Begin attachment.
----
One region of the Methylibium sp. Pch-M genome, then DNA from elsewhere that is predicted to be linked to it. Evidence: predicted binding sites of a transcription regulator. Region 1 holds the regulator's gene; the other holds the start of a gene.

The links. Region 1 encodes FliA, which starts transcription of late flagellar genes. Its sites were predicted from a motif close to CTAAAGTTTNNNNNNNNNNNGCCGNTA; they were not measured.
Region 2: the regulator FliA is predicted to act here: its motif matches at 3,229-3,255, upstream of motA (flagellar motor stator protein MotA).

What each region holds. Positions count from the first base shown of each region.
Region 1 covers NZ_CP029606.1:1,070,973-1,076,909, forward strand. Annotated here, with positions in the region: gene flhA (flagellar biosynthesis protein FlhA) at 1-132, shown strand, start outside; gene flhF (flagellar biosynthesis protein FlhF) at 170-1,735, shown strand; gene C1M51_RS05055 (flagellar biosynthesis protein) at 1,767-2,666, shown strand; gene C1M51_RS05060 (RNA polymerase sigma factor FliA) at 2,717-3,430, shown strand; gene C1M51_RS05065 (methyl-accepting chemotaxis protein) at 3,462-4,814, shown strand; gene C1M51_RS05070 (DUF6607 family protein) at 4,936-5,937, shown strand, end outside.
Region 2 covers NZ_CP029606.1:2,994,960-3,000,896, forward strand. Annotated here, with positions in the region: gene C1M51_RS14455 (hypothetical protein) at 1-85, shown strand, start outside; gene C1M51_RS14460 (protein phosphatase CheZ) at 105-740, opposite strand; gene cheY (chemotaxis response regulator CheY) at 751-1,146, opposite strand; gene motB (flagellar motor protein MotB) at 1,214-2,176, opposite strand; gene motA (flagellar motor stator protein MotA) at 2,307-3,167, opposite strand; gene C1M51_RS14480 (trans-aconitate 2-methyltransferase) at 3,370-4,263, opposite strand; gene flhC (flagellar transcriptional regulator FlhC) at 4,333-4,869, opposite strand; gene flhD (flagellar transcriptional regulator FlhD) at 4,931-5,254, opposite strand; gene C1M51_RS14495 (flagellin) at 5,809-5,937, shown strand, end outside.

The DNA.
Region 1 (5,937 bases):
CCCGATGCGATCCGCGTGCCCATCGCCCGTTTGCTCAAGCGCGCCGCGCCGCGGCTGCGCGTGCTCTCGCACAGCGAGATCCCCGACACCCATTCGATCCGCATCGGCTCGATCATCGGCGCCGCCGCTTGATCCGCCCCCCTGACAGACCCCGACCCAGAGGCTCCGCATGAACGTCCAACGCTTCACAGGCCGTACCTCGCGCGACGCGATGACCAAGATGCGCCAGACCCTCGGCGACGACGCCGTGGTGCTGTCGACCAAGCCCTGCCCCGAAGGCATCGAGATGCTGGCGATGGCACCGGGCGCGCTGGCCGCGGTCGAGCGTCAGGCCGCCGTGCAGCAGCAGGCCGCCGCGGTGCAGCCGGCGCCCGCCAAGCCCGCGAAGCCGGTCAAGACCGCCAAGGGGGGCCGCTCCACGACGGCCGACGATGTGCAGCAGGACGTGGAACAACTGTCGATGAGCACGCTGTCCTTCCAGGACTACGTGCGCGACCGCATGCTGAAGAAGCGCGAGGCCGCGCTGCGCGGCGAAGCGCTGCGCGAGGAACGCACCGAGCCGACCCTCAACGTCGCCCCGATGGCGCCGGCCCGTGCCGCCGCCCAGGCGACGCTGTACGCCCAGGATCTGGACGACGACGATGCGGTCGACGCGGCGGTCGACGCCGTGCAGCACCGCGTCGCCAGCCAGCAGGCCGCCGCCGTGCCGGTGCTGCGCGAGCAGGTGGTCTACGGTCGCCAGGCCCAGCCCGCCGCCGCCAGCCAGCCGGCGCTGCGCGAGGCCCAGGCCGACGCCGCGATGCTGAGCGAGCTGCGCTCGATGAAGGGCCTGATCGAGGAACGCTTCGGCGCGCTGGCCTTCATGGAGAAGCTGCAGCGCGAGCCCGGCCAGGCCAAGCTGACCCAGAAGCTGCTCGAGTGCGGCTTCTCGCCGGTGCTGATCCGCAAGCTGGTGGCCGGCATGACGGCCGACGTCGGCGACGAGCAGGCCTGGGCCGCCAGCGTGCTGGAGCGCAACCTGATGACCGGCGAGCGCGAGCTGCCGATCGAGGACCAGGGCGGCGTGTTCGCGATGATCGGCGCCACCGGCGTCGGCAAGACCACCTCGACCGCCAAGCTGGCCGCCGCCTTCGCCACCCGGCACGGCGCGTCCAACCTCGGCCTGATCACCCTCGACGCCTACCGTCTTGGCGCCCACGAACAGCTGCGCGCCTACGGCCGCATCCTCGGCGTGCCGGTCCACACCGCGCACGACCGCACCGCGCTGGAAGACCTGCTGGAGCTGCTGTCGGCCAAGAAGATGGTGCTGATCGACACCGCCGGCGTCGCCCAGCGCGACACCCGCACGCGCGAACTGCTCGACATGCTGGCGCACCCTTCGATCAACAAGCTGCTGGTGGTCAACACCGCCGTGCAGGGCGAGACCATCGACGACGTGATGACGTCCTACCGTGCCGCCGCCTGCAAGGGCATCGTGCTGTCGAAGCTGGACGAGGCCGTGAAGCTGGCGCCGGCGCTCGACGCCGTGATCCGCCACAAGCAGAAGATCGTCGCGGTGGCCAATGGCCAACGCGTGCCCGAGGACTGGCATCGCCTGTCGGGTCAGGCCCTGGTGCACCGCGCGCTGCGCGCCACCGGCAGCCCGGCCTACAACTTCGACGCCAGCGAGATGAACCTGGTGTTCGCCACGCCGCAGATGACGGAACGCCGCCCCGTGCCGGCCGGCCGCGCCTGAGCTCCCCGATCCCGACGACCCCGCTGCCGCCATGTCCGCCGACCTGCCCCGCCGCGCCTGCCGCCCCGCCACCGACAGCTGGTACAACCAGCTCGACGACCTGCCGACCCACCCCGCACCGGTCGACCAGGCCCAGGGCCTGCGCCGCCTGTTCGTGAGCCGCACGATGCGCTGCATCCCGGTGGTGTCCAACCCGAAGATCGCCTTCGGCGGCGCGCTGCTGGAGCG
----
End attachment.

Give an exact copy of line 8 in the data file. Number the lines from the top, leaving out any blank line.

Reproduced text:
Region 1 (5,937 bases):